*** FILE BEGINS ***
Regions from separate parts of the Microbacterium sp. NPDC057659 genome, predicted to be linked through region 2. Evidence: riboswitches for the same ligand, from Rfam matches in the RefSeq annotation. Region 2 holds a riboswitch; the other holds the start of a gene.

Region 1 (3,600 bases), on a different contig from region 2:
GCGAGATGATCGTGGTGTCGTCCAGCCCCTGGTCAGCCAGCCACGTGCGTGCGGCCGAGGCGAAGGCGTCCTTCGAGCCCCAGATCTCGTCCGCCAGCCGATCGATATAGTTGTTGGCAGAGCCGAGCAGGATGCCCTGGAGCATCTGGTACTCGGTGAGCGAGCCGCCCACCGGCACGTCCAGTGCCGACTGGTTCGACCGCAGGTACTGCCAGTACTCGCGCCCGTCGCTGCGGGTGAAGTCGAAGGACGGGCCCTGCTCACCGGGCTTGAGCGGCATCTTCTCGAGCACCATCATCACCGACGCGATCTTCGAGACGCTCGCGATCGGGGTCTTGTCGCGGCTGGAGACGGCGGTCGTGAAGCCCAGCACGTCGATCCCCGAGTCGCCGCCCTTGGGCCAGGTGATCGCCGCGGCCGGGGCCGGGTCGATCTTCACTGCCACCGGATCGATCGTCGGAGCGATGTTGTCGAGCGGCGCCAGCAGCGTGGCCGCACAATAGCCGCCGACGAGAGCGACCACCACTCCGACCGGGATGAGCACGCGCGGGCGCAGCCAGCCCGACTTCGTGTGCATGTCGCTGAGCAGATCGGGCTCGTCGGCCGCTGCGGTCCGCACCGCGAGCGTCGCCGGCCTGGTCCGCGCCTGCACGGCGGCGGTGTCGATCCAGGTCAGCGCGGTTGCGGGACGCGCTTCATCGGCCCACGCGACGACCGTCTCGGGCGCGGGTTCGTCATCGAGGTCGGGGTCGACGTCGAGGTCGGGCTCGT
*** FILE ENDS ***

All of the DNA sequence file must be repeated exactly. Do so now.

Regions from separate parts of the Microbacterium sp. NPDC057659 genome, predicted to be linked through region 2. Evidence: riboswitches for the same ligand, from Rfam matches in the RefSeq annotation. Region 2 holds a riboswitch; the other holds the start of a gene.

Region 1 (3,600 bases), on a different contig from region 2:
GCGAGATGATCGTGGTGTCGTCCAGCCCCTGGTCAGCCAGCCACGTGCGTGCGGCCGAGGCGAAGGCGTCCTTCGAGCCCCAGATCTCGTCCGCCAGCCGATCGATATAGTTGTTGGCAGAGCCGAGCAGGATGCCCTGGAGCATCTGGTACTCGGTGAGCGAGCCGCCCACCGGCACGTCCAGTGCCGACTGGTTCGACCGCAGGTACTGCCAGTACTCGCGCCCGTCGCTGCGGGTGAAGTCGAAGGACGGGCCCTGCTCACCGGGCTTGAGCGGCATCTTCTCGAGCACCATCATCACCGACGCGATCTTCGAGACGCTCGCGATCGGGGTCTTGTCGCGGCTGGAGACGGCGGTCGTGAAGCCCAGCACGTCGATCCCCGAGTCGCCGCCCTTGGGCCAGGTGATCGCCGCGGCCGGGGCCGGGTCGATCTTCACTGCCACCGGATCGATCGTCGGAGCGATGTTGTCGAGCGGCGCCAGCAGCGTGGCCGCACAATAGCCGCCGACGAGAGCGACCACCACTCCGACCGGGATGAGCACGCGCGGGCGCAGCCAGCCCGACTTCGTGTGCATGTCGCTGAGCAGATCGGGCTCGTCGGCCGCTGCGGTCCGCACCGCGAGCGTCGCCGGCCTGGTCCGCGCCTGCACGGCGGCGGTGTCGATCCAGGTCAGCGCGGTTGCGGGACGCGCTTCATCGGCCCACGCGACGACCGTCTCGGGCGCGGGTTCGTCATCGAGGTCGGGGTCGACGTCGAGGTCGGGCTCGT